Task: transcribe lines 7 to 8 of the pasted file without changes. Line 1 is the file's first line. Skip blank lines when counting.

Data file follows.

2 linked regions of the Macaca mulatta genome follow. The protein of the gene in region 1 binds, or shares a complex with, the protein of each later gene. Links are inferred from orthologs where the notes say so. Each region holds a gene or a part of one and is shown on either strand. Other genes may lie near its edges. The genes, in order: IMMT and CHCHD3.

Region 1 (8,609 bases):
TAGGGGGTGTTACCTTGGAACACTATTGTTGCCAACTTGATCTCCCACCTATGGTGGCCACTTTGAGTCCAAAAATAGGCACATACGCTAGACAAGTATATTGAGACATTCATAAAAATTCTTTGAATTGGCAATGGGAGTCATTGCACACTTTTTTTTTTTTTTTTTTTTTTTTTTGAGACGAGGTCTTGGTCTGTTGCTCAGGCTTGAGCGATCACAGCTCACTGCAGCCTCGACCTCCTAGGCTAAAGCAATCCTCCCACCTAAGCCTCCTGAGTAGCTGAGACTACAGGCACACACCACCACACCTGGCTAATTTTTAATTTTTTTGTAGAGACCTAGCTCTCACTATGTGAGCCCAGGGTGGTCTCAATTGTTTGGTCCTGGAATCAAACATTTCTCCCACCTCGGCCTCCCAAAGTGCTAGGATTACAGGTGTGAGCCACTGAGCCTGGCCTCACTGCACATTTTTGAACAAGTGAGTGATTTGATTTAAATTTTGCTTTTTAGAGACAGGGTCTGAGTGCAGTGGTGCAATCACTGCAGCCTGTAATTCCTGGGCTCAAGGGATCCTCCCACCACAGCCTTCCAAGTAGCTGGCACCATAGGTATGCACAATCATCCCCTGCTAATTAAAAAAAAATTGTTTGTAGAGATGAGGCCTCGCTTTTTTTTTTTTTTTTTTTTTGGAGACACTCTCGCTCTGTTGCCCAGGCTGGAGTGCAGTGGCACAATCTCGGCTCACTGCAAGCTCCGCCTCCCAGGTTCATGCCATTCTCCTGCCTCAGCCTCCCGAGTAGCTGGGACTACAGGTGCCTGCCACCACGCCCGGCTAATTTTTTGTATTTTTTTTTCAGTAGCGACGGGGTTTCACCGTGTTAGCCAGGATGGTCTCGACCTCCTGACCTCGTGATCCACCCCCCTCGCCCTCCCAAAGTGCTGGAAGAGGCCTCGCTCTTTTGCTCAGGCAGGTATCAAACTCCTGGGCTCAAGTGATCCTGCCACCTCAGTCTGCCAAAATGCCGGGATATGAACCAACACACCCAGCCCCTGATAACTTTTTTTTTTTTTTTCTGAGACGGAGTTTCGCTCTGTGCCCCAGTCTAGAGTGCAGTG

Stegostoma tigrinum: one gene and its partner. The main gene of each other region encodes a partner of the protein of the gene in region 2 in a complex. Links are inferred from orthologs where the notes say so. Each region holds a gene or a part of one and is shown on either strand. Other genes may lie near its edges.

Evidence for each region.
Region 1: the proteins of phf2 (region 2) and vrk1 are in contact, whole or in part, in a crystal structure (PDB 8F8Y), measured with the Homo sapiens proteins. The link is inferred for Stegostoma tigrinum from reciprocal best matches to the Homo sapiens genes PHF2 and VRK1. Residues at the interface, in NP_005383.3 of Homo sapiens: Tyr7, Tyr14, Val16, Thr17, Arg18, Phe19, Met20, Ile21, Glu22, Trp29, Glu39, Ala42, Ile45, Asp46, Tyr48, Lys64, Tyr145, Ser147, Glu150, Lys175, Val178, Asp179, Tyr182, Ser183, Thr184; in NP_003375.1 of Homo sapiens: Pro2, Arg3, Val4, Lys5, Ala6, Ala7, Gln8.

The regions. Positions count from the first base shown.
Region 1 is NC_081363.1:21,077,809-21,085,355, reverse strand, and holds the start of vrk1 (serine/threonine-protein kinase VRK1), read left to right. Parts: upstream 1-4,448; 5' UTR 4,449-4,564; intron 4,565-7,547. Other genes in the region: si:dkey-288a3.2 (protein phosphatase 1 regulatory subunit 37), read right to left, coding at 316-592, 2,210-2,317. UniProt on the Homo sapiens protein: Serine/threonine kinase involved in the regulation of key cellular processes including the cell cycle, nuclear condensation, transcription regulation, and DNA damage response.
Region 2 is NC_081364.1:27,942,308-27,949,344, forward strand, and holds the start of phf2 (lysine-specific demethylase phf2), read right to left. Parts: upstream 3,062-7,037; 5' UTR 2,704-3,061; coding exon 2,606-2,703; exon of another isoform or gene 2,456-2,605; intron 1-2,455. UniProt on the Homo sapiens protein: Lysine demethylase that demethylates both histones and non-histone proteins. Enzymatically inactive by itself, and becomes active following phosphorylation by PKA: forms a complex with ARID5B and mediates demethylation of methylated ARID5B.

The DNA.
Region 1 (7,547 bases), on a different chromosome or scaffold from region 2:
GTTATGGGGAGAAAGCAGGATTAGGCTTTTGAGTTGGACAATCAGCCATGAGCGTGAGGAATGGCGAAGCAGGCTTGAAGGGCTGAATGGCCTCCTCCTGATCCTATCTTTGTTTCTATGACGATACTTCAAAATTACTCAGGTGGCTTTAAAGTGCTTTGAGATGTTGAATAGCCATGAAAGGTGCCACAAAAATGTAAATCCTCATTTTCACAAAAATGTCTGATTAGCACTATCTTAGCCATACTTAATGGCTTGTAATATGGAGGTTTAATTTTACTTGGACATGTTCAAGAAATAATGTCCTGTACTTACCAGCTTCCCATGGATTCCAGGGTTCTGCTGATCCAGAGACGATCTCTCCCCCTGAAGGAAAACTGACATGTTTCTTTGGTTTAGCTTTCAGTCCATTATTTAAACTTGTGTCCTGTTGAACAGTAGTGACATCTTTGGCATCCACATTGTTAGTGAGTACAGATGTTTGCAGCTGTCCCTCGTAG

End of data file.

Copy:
The regions. Positions count from the first base shown.
Region 1 is NC_081363.1:21,077,809-21,085,355, reverse strand, and holds the start of vrk1 (serine/threonine-protein kinase VRK1), read left to right. Parts: upstream 1-4,448; 5' UTR 4,449-4,564; intron 4,565-7,547. Other genes in the region: si:dkey-288a3.2 (protein phosphatase 1 regulatory subunit 37), read right to left, coding at 316-592, 2,210-2,317. UniProt on the Homo sapiens protein: Serine/threonine kinase involved in the regulation of key cellular processes including the cell cycle, nuclear condensation, transcription regulation, and DNA damage response.